Reviews

Miss Peregrine’s Home for Peculiar Children by Ransom Riggs // Review

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Ransom Riggs’ debut novel is uniquely brilliant and with a very peculiar yet slightly familiar story.

The story follows Jacob, a young boy who after a family tradegy explores the hidden world his grandfather told him stories about: A mysterious orphanage on a small island, home to children who have very peculiar abilities and are at risk of being killed because of it. Jacob sets off on a trip to investigate the truth behind the stories and enters an exciting world he never expected to exist, but the dangers lying there are all too real.

Miss Peregrine’s Home for Peculiar Children is the first book in a trilogy and is so unique as not only does it have a brilliant narrative, the story is also accompanied by vintage photographs throughout the entire novel. These are usually depicting the children in the orphanage or scenes used as a flashback, but they are used so well that having them to go along with the story fits so well.

Riggs collected an archive of photos for this novel and its two sequels so therefore the individuality of this novel is definitely shown there.

Sometimes however the amount of photos all at once can get a bit too much, when you’re in the middle of reading a paragraph and it’s broken up by a couple of photos it can get slightly disruptive, but it does help to bring your imagination to life.

Riggs has created similar elements in the novel to that of the X-Men, such as the peculiar children, however this is a nice reference and doesn’t follow the X-Men story too strong to feel like you’re reading something you’ve heard completely before.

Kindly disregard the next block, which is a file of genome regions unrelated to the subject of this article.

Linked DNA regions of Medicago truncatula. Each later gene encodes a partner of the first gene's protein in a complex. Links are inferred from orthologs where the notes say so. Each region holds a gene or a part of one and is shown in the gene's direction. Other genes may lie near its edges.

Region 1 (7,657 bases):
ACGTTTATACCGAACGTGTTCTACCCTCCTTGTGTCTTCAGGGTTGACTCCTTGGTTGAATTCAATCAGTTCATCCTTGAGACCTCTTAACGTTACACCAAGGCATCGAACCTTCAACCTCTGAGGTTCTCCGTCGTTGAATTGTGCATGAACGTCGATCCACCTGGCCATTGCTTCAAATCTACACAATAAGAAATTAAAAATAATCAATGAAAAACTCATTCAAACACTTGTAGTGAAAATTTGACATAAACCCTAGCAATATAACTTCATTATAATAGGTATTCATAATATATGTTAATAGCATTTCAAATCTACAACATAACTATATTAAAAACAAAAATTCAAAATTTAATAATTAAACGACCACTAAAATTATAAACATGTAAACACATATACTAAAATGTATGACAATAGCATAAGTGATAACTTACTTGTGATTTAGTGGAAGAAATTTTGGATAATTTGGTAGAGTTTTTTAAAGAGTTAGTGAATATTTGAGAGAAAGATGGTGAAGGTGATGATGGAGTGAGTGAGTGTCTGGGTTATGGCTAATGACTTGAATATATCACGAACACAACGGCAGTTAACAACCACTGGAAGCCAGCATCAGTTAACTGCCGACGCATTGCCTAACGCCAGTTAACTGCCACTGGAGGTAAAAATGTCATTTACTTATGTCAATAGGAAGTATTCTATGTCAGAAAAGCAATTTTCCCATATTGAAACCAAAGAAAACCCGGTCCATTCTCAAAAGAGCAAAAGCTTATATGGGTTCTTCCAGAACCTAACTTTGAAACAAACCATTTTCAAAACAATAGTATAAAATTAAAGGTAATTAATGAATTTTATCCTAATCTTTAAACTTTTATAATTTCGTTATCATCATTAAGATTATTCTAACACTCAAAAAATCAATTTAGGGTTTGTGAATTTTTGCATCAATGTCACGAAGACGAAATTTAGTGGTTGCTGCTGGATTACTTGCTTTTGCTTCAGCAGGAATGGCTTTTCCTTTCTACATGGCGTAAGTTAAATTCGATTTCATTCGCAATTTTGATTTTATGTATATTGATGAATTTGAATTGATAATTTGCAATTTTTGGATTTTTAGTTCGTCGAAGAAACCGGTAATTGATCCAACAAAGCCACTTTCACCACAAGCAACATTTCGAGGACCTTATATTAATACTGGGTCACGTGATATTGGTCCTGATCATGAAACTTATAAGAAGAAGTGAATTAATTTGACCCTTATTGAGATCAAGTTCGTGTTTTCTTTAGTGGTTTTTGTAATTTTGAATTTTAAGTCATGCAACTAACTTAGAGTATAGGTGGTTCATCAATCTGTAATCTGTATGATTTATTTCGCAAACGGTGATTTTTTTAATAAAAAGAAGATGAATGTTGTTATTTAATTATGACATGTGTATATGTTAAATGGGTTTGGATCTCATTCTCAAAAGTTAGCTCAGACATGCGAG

Another defining characteristic of this book is that the protagonist is male which is a welcoming change compared to most Young Adult fiction, since they tend to be female orientated when it comes to protagonists. It’s nice to see a boy take the lead and be the centre of the story.

Young Adult novels tend to have a large amount of romance in them, but the romance is hardly noticeable in this book. This is a nice breath of fresh air as the story between the children and the antagonist becomes the centre for the development rather than entirely focusing on the romance side to it.

Riggs’ novel is the change of direction needed for the Young Adult book genre these days, with the fast pace of the story and the uniqueness of the characters and the narrative behind it, it’s definitely one to look out for.

The final two books in the trilogy, Hollow City and Library of Souls are out now.

Have you read this book? What did you think of it? Let me know in the comments!

Love,

Meggan x

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